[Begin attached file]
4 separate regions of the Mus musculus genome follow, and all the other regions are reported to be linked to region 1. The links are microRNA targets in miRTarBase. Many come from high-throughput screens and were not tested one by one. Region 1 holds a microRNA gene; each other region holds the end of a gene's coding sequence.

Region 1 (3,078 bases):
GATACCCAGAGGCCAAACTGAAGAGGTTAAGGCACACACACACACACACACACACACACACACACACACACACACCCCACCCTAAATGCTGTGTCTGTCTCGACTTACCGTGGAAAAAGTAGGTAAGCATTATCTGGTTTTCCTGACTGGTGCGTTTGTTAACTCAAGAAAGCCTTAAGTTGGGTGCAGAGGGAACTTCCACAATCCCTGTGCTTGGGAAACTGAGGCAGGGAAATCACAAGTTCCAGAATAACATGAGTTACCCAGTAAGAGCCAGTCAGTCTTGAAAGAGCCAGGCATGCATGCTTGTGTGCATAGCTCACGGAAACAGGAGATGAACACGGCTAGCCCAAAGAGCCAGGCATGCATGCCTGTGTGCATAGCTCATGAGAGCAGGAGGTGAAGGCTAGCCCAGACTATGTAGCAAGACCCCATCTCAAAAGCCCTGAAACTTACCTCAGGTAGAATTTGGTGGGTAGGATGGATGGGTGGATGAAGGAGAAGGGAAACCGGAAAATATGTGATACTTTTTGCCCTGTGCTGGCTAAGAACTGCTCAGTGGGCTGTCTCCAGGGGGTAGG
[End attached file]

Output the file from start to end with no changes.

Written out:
4 separate regions of the Mus musculus genome follow, and all the other regions are reported to be linked to region 1. The links are microRNA targets in miRTarBase. Many come from high-throughput screens and were not tested one by one. Region 1 holds a microRNA gene; each other region holds the end of a gene's coding sequence.

Region 1 (3,078 bases):
GATACCCAGAGGCCAAACTGAAGAGGTTAAGGCACACACACACACACACACACACACACACACACACACACACACCCCACCCTAAATGCTGTGTCTGTCTCGACTTACCGTGGAAAAAGTAGGTAAGCATTATCTGGTTTTCCTGACTGGTGCGTTTGTTAACTCAAGAAAGCCTTAAGTTGGGTGCAGAGGGAACTTCCACAATCCCTGTGCTTGGGAAACTGAGGCAGGGAAATCACAAGTTCCAGAATAACATGAGTTACCCAGTAAGAGCCAGTCAGTCTTGAAAGAGCCAGGCATGCATGCTTGTGTGCATAGCTCACGGAAACAGGAGATGAACACGGCTAGCCCAAAGAGCCAGGCATGCATGCCTGTGTGCATAGCTCATGAGAGCAGGAGGTGAAGGCTAGCCCAGACTATGTAGCAAGACCCCATCTCAAAAGCCCTGAAACTTACCTCAGGTAGAATTTGGTGGGTAGGATGGATGGGTGGATGAAGGAGAAGGGAAACCGGAAAATATGTGATACTTTTTGCCCTGTGCTGGCTAAGAACTGCTCAGTGGGCTGTCTCCAGGGGGTAGG